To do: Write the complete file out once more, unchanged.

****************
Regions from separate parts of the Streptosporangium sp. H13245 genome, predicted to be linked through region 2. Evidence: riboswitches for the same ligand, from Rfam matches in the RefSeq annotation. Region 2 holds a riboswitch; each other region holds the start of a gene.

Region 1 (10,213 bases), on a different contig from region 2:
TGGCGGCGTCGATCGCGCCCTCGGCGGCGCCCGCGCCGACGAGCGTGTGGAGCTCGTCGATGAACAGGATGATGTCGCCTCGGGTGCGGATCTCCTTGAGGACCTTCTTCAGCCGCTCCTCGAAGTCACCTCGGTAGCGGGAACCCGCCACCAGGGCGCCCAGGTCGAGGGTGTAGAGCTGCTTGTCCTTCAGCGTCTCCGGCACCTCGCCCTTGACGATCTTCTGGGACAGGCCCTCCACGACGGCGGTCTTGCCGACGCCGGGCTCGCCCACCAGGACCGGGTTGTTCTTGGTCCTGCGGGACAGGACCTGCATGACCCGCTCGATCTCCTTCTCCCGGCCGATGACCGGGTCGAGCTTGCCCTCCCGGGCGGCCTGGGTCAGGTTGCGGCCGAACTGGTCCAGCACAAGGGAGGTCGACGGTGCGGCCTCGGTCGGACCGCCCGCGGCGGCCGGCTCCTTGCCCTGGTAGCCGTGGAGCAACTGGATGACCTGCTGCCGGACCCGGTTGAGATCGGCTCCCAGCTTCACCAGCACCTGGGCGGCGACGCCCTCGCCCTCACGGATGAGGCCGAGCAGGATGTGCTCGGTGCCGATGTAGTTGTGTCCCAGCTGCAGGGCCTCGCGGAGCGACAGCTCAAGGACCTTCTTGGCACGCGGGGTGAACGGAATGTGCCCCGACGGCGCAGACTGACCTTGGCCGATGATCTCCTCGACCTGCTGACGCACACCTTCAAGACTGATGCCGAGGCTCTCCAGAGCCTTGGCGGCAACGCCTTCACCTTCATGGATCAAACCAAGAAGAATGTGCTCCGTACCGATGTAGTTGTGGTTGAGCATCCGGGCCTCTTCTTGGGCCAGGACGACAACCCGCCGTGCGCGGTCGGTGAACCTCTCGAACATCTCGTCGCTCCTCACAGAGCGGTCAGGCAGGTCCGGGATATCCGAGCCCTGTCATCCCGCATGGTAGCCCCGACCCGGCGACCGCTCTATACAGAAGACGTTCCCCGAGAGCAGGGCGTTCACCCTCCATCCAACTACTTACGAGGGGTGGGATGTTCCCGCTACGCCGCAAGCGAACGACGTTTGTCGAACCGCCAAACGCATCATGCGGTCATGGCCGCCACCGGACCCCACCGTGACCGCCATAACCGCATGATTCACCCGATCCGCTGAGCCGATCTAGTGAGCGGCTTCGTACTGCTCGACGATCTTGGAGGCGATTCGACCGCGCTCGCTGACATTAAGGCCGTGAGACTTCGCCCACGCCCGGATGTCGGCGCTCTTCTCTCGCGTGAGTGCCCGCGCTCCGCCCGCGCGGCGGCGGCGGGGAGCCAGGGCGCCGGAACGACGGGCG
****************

Regions from separate parts of the Streptosporangium sp. H13245 genome, predicted to be linked through region 2. Evidence: riboswitches for the same ligand, from Rfam matches in the RefSeq annotation. Region 2 holds a riboswitch; each other region holds the start of a gene.

Region 1 (10,213 bases), on a different contig from region 2:
TGGCGGCGTCGATCGCGCCCTCGGCGGCGCCCGCGCCGACGAGCGTGTGGAGCTCGTCGATGAACAGGATGATGTCGCCTCGGGTGCGGATCTCCTTGAGGACCTTCTTCAGCCGCTCCTCGAAGTCACCTCGGTAGCGGGAACCCGCCACCAGGGCGCCCAGGTCGAGGGTGTAGAGCTGCTTGTCCTTCAGCGTCTCCGGCACCTCGCCCTTGACGATCTTCTGGGACAGGCCCTCCACGACGGCGGTCTTGCCGACGCCGGGCTCGCCCACCAGGACCGGGTTGTTCTTGGTCCTGCGGGACAGGACCTGCATGACCCGCTCGATCTCCTTCTCCCGGCCGATGACCGGGTCGAGCTTGCCCTCCCGGGCGGCCTGGGTCAGGTTGCGGCCGAACTGGTCCAGCACAAGGGAGGTCGACGGTGCGGCCTCGGTCGGACCGCCCGCGGCGGCCGGCTCCTTGCCCTGGTAGCCGTGGAGCAACTGGATGACCTGCTGCCGGACCCGGTTGAGATCGGCTCCCAGCTTCACCAGCACCTGGGCGGCGACGCCCTCGCCCTCACGGATGAGGCCGAGCAGGATGTGCTCGGTGCCGATGTAGTTGTGTCCCAGCTGCAGGGCCTCGCGGAGCGACAGCTCAAGGACCTTCTTGGCACGCGGGGTGAACGGAATGTGCCCCGACGGCGCAGACTGACCTTGGCCGATGATCTCCTCGACCTGCTGACGCACACCTTCAAGACTGATGCCGAGGCTCTCCAGAGCCTTGGCGGCAACGCCTTCACCTTCATGGATCAAACCAAGAAGAATGTGCTCCGTACCGATGTAGTTGTGGTTGAGCATCCGGGCCTCTTCTTGGGCCAGGACGACAACCCGCCGTGCGCGGTCGGTGAACCTCTCGAACATCTCGTCGCTCCTCACAGAGCGGTCAGGCAGGTCCGGGATATCCGAGCCCTGTCATCCCGCATGGTAGCCCCGACCCGGCGACCGCTCTATACAGAAGACGTTCCCCGAGAGCAGGGCGTTCACCCTCCATCCAACTACTTACGAGGGGTGGGATGTTCCCGCTACGCCGCAAGCGAACGACGTTTGTCGAACCGCCAAACGCATCATGCGGTCATGGCCGCCACCGGACCCCACCGTGACCGCCATAACCGCATGATTCACCCGATCCGCTGAGCCGATCTAGTGAGCGGCTTCGTACTGCTCGACGATCTTGGAGGCGATTCGACCGCGCTCGCTGACATTAAGGCCGTGAGACTTCGCCCACGCCCGGATGTCGGCGCTCTTCTCTCGCGTGAGTGCCCGCGCTCCGCCCGCGCGGCGGCGGCGGGGAGCCAGGGCGCCGGAACGACGGGCG